Another issue that complicates the use of oxygen delivery and consumption as end points of resuscitation is that measurements of systemic values may not reflect the true state of tissue oxygenation in all the organs at any given time. There may be microscopic areas of hypoxia while the majority of tissues are adequately perfused.

The search for better end points of resuscitation has led to a search for better markers of inadequate tissue perfusion. When looking at the body as a whole, base deficit and serum lactate levels have been identified as indicators of generalized hypoperfusion. Other researchers have looked for markers of inadequate regional tissue perfusion which perhaps could be more sensitive; foremost among these markers is gut mucosal pH, which can be approximated by using gastric or rectal tonometry. Other researchers are beginning to use NIR to evaluate oxygen delivery and consumption at the tissue level.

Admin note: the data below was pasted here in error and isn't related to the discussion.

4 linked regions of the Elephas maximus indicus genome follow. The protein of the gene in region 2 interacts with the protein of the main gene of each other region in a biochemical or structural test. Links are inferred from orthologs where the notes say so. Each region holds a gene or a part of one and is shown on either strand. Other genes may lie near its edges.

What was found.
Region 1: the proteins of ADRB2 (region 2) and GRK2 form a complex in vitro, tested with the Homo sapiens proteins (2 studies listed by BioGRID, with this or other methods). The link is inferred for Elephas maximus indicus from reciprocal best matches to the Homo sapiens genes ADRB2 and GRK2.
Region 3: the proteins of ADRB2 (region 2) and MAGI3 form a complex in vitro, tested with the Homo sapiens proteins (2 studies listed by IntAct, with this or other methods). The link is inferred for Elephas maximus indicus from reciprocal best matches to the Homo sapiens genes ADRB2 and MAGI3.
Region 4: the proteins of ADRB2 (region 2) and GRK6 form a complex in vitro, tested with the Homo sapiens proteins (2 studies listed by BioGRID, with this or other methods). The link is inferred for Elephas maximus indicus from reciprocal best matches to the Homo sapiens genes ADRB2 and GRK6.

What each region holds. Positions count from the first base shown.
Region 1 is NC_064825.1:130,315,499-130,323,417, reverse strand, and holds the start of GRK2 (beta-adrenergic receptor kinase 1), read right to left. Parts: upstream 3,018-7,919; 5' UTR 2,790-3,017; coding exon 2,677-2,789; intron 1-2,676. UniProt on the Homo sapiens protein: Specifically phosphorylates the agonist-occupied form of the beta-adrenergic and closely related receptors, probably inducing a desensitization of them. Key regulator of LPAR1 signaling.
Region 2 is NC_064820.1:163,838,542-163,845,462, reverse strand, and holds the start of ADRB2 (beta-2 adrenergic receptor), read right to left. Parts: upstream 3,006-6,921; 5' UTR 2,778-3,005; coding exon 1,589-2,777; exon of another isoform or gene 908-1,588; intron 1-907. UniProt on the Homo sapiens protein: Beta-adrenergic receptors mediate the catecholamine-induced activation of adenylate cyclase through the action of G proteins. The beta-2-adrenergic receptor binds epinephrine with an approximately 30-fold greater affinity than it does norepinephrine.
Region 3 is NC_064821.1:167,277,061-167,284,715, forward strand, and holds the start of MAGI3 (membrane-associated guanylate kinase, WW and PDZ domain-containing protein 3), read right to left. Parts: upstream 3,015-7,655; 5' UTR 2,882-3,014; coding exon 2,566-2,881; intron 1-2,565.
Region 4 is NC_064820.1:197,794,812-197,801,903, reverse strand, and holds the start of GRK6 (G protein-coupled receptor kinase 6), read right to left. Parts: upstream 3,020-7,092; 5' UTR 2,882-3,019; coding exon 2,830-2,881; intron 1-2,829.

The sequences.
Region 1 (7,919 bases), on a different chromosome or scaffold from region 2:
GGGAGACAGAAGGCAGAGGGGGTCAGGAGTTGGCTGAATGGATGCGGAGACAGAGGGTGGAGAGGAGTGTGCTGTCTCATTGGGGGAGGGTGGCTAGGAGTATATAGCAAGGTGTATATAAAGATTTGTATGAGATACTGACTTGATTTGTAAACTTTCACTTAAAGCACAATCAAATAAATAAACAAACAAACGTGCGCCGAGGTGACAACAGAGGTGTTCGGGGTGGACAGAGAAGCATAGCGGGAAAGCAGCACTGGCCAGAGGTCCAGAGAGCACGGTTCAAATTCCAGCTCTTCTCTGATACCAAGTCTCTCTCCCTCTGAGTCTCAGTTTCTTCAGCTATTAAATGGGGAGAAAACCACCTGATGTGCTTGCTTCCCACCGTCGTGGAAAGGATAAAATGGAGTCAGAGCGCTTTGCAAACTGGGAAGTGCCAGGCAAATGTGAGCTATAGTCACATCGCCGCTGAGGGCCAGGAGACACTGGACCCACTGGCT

Base Deficit

One of the clinical signs of inadequate tissue perfusion is tissue acidosis. The magnitude of the metabolic acidosis, which has been shown to correlate with the amount of oxygen debt, can be estimated by the base deficit on an arterial blood gas. Base deficit is thus widely available and readily obtained even though it is only an approximation of global tissue acidosis, not directly measured.

Despite not being directly measured, there is work showing that serum lactate has a nearly stoichiometric relationship to base deficit and as such, an increase in the calculated base deficit may be a valuable indicator for shock.106 To apply this clinically one must remain aware of other causes of metabolic acidosis that have nothing to do with shock or under-resuscitation (drug ingestions, iatrogenic hyperchloremia).